For a number of years, the North Carolina General Assembly’s leadership has been reducing funding to school districts for teacher assistants. Their rationale is that the research shows little or no impact on student achievement of having a teacher assistant in the classroom with the licensed teacher. There are a number of problems with this rationale, including:
- The research they relied on is old and limited – so old that it was before No Child Left Behind required increased education and/or qualifications for instructional classroom assistants
- Having a teacher assistant in a classroom of 5-year-old kindergarten students has little to do with student achievement measured by test scores and everything to do with one pair of hands not being sufficient to meet the non-instructional but essential functional growth needs of those young children
- In many North Carolina counties, using teacher assistants as part-time bus drivers is the only way they can safely get all children to and from school 180 days per year
- Teacher assistants in most elementary schools provide teachers valuable planning time by handling car and bus unloading/loading duties before and after instructional hours and/or by supervising students at recess and other short periods of time during the day – if any of you have ever taught elementary school or substituted for an elementary teacher, you understand how action-packed that teacher’s day is, moving seamlessly through as many as five or more completely different lessons during the 6+ hour instructional day – just going to the bathroom can be a challenge without someone to provide student supervision during that time
This rationale also ignores nearly every other piece of educational research that holds out promise for efficiently providing significantly better student learning results. Nearly every study in the past 30 years has indicated that reducing class size to 15 students or less does significantly improve student learning results, but that adding teachers to reduce class sizes to averages of higher than 15 students has little positive impact. And yet class size reduction is what every General Assembly, including the current leadership, has been doing in North Carolina since the mid-1980s, and they have yet to get any grade level below an average of 17 students per teacher, and most grade levels average 20 or more students per classroom. Many high school classrooms are still at or above 30 students each.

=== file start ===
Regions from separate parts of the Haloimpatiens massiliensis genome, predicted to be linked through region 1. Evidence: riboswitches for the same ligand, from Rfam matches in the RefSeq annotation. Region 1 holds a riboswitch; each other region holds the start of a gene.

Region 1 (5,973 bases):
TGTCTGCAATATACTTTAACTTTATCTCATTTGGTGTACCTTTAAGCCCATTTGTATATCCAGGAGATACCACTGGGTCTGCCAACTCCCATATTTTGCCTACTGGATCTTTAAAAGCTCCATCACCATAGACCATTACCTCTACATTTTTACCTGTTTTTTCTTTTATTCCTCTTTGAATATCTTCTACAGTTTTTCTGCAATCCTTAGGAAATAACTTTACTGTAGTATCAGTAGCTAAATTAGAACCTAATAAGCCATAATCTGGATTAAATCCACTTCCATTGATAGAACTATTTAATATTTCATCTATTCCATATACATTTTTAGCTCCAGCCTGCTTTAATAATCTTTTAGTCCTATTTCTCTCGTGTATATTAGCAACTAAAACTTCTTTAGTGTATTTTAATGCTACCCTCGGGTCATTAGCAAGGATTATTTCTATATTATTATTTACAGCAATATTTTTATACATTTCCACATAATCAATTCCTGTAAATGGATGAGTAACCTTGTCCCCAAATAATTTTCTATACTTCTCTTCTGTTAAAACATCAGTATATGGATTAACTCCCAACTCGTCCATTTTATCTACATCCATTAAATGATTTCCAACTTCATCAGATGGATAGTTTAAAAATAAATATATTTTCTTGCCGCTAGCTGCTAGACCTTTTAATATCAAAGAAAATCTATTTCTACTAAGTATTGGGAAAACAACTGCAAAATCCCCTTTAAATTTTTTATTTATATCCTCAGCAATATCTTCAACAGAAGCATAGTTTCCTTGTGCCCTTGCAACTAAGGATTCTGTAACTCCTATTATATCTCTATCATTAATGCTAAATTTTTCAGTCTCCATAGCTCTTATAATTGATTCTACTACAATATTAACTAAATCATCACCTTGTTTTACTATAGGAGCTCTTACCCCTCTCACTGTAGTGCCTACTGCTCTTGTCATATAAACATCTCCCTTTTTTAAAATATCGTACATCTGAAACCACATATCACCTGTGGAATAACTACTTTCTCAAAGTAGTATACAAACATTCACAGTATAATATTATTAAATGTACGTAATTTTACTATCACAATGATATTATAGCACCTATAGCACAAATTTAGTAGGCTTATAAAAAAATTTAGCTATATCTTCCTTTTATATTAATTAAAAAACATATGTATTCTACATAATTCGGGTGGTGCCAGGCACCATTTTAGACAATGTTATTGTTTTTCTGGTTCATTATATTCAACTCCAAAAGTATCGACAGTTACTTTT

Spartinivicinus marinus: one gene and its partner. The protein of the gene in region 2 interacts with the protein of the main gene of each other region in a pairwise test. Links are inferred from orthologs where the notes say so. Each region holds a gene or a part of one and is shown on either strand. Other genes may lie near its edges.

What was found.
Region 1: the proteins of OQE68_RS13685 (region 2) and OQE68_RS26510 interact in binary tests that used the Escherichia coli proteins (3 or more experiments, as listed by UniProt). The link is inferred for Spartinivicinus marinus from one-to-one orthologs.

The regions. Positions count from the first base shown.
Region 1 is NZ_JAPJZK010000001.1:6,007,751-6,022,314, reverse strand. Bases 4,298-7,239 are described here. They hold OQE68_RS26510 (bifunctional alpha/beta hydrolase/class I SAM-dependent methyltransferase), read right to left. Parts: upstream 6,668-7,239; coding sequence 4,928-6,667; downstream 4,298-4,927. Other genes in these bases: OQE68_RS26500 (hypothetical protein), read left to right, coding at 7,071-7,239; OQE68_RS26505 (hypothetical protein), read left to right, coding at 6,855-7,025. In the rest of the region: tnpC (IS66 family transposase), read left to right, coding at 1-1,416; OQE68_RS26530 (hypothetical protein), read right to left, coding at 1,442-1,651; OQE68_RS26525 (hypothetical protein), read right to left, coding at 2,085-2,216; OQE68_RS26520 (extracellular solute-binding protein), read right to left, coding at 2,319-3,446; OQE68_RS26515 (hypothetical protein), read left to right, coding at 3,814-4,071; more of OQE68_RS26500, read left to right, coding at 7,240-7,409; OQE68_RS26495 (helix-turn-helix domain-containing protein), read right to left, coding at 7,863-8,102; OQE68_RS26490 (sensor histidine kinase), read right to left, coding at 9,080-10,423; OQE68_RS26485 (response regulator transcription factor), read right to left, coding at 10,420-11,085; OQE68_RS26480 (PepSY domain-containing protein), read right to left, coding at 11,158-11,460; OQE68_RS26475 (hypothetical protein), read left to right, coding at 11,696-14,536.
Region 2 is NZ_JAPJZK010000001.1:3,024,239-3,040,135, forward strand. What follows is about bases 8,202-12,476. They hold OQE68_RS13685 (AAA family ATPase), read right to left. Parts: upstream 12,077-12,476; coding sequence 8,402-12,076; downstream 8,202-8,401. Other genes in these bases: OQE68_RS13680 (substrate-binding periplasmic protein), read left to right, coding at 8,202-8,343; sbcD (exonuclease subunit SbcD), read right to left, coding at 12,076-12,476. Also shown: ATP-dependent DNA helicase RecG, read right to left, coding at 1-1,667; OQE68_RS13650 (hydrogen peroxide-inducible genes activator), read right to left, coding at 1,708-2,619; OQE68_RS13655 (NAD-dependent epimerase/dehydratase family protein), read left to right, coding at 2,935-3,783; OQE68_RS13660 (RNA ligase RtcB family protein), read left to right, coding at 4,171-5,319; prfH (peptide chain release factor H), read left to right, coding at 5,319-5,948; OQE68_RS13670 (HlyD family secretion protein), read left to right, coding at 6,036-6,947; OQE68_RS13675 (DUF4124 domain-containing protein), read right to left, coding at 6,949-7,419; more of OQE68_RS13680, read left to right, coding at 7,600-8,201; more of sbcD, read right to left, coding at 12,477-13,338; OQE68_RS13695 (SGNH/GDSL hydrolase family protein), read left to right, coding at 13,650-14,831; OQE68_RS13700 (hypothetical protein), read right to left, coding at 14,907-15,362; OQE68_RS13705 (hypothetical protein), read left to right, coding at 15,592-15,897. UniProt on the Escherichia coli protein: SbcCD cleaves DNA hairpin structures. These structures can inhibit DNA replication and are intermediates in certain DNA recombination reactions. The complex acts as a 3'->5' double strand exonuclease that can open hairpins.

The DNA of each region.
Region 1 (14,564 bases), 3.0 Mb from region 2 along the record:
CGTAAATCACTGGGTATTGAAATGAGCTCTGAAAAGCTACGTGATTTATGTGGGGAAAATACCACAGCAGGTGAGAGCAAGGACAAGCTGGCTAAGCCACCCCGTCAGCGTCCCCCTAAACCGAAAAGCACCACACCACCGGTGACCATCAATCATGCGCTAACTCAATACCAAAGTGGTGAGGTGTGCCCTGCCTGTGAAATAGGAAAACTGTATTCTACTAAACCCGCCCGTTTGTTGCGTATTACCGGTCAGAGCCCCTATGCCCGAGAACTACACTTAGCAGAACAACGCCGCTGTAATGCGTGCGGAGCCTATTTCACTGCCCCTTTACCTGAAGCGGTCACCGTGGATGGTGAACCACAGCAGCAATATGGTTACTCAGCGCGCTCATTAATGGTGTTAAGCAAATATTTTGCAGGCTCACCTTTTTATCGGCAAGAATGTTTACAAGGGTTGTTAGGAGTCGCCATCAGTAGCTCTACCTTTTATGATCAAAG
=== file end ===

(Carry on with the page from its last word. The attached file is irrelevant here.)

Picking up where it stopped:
Every new teacher costs far more than his/her salary and benefits. Each new classroom costs between $150,000 and $450,000 to acquire or build (all local funds or lottery proceeds), depending on whether it is a stand-alone mobile classroom or part of a new school. Eventually, adding even the least expensive mobile classrooms requires other capital expenditures to add other facilities, such as restrooms, more cafeteria space, more media center space, etc. Besides the capital costs, every new classroom requires furniture and furnishings, instructional technology and equipment, basic supplies and materials, cleaning and routine maintenance, and utilities to light, heat, and cool.